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Mice lacking vimentin develop and reproduce without an obvious phenotype.


Male, Animals, Chimera, Cytoskeleton, physiology, ultrastructure, Female, Fluorescent Antibody Technique, Genetic Vectors, Genomic Library, Heterozygote, Humans, Intermediate Filaments, Mice, Mice, Transgenic, Microscopy, Immunoelectron, Mutagenesis, Mutation, Organ Specificity, Phenotype, Reproduction, Stem Cells, Vimentin, biosynthesis, deficiency, genetics, beta-Galactosidase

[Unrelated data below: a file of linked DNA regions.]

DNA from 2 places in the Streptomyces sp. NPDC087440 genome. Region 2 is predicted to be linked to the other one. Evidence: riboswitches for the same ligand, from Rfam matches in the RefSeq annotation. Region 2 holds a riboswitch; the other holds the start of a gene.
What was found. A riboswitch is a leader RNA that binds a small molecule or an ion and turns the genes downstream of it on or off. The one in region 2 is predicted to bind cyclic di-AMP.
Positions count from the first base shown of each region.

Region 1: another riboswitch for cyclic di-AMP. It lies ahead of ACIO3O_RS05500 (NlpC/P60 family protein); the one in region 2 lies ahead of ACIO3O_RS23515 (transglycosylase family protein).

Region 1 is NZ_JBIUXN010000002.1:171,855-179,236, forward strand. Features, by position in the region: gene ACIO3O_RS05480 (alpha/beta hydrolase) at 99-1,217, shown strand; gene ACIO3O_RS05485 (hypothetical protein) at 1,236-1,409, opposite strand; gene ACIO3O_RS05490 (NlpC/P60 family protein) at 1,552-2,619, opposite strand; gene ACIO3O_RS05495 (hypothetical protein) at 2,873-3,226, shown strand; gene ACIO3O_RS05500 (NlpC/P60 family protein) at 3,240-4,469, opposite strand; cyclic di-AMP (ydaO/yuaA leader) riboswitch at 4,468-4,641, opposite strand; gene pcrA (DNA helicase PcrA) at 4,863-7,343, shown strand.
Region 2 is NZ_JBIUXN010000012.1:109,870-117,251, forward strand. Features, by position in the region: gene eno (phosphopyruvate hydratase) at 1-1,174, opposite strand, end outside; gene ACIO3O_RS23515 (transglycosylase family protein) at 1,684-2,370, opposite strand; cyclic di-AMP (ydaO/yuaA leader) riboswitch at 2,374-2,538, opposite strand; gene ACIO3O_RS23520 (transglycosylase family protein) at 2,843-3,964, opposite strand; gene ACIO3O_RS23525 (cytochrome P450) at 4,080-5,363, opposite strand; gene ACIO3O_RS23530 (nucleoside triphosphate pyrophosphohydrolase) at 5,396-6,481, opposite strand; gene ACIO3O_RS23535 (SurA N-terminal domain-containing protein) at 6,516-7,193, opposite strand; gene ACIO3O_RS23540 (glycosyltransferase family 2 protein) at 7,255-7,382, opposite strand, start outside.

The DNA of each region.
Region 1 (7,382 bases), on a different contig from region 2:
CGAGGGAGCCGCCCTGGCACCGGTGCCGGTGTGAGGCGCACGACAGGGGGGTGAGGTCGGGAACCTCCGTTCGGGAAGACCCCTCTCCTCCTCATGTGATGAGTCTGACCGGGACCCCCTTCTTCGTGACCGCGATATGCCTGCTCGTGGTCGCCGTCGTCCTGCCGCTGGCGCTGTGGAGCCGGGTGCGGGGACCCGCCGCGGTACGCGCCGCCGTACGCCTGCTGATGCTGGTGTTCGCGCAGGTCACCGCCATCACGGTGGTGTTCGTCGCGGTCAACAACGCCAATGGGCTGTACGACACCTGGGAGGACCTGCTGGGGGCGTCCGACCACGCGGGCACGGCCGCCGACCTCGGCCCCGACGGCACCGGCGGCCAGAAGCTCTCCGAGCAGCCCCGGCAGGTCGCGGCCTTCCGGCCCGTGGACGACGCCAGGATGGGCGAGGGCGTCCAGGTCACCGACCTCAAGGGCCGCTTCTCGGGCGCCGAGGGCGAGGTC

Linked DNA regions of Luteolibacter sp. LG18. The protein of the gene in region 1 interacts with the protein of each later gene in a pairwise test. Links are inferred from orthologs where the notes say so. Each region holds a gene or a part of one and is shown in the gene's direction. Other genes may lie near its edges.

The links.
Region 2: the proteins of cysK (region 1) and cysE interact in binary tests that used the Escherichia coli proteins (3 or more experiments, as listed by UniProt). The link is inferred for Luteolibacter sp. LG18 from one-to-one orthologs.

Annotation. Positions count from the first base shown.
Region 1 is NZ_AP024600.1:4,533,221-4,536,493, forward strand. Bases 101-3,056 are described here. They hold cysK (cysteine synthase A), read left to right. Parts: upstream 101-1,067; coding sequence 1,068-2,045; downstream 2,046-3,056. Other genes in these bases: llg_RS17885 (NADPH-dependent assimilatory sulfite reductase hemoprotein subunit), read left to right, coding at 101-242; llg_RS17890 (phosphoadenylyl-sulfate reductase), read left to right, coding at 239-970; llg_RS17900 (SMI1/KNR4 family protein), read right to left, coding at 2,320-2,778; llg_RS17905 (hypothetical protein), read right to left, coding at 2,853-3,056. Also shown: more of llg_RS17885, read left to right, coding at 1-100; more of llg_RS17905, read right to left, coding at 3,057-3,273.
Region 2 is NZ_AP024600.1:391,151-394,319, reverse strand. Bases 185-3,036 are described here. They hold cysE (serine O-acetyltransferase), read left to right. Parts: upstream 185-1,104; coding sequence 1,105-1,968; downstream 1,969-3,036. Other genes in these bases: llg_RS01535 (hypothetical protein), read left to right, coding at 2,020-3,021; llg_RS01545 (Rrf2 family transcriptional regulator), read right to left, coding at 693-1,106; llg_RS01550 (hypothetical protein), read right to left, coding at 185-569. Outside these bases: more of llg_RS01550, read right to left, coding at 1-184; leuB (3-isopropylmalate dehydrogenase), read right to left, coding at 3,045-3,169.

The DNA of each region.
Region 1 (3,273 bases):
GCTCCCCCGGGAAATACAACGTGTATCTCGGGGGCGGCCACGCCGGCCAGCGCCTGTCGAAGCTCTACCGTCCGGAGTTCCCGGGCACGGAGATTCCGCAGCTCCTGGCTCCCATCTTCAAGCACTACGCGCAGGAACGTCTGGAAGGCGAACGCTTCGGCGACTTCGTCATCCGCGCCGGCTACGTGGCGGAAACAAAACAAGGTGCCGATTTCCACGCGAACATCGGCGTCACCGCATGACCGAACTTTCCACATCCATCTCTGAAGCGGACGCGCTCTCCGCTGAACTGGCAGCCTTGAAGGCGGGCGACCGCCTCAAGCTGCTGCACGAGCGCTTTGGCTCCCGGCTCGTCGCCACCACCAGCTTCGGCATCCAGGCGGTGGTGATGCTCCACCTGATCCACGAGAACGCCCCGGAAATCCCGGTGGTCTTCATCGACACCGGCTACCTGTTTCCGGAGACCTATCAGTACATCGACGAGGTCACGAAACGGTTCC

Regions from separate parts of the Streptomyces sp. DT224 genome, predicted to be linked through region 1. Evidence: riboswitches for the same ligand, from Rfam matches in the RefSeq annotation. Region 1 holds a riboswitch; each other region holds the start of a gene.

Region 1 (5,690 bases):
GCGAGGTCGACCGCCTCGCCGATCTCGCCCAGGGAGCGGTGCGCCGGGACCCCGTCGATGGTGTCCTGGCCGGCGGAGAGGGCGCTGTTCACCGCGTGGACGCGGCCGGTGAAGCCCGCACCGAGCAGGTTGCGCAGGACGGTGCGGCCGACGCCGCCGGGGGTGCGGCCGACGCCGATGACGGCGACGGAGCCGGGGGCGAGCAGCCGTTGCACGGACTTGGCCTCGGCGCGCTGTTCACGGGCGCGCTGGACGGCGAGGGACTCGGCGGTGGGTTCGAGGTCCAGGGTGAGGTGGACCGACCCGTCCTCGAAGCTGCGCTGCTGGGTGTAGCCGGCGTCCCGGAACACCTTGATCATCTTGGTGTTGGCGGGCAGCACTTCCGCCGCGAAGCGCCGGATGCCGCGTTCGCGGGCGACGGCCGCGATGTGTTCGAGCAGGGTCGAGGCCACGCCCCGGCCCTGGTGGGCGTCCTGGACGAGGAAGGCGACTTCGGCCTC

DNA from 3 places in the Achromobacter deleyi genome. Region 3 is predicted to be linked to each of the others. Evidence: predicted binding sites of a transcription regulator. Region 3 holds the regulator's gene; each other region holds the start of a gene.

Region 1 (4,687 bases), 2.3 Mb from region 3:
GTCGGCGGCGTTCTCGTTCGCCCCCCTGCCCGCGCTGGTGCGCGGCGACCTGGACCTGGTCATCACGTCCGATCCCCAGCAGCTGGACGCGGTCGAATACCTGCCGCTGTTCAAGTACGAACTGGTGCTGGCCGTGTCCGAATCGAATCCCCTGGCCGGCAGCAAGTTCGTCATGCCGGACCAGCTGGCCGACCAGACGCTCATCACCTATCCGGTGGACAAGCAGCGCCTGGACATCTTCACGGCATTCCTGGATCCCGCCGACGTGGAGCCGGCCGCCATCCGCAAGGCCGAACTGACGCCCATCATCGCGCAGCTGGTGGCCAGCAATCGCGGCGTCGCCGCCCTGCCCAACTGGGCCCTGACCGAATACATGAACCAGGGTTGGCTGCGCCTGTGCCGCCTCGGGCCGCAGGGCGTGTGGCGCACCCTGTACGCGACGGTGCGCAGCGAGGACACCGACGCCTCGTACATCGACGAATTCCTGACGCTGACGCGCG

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      To address the biological role of vimentin in the context of the living organism, we have introduced a null mutation of the vimentin gene into the germ line of mice. Surprisingly, animals homozygous for this mutation developed and reproduced without an obvious phenotype. Immunoblotting, immunofluorescence, and immunogold labeling analysis confirmed the absence of vimentin and of the corresponding filament network. Furthermore, no compensatory expression of another intermediate filament could be demonstrated. While these results leave open the question of the possible role of vimentin in unusual situations or pathological conditions, they show that a conspicuous developmental and cell-specific structure that is an integral part of the cytoskeleton can be eliminated without apparent effect on mouse reproduction and development.

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